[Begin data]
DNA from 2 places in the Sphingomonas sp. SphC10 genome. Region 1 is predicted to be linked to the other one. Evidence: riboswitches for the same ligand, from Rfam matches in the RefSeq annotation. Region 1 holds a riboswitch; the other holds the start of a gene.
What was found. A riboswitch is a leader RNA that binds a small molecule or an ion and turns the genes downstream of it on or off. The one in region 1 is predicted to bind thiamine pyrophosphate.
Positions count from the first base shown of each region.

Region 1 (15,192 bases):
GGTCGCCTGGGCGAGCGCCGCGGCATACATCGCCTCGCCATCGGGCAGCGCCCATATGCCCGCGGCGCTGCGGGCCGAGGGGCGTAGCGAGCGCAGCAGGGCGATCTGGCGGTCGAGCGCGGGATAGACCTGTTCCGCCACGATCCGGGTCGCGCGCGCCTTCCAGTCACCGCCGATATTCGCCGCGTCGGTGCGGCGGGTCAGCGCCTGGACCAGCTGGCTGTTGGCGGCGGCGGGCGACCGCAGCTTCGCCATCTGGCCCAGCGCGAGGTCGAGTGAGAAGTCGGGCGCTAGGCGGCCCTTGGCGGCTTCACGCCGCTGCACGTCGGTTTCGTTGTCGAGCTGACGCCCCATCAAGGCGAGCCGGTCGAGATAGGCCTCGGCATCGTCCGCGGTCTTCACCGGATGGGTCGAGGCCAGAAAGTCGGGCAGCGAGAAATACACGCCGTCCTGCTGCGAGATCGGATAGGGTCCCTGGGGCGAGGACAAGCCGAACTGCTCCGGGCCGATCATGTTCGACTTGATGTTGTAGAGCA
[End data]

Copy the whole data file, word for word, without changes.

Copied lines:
DNA from 2 places in the Sphingomonas sp. SphC10 genome. Region 1 is predicted to be linked to the other one. Evidence: riboswitches for the same ligand, from Rfam matches in the RefSeq annotation. Region 1 holds a riboswitch; the other holds the start of a gene.
What was found. A riboswitch is a leader RNA that binds a small molecule or an ion and turns the genes downstream of it on or off. The one in region 1 is predicted to bind thiamine pyrophosphate.
Positions count from the first base shown of each region.

Region 1 (15,192 bases):
GGTCGCCTGGGCGAGCGCCGCGGCATACATCGCCTCGCCATCGGGCAGCGCCCATATGCCCGCGGCGCTGCGGGCCGAGGGGCGTAGCGAGCGCAGCAGGGCGATCTGGCGGTCGAGCGCGGGATAGACCTGTTCCGCCACGATCCGGGTCGCGCGCGCCTTCCAGTCACCGCCGATATTCGCCGCGTCGGTGCGGCGGGTCAGCGCCTGGACCAGCTGGCTGTTGGCGGCGGCGGGCGACCGCAGCTTCGCCATCTGGCCCAGCGCGAGGTCGAGTGAGAAGTCGGGCGCTAGGCGGCCCTTGGCGGCTTCACGCCGCTGCACGTCGGTTTCGTTGTCGAGCTGACGCCCCATCAAGGCGAGCCGGTCGAGATAGGCCTCGGCATCGTCCGCGGTCTTCACCGGATGGGTCGAGGCCAGAAAGTCGGGCAGCGAGAAATACACGCCGTCCTGCTGCGAGATCGGATAGGGTCCCTGGGGCGAGGACAAGCCGAACTGCTCCGGGCCGATCATGTTCGACTTGATGTTGTAGAGCA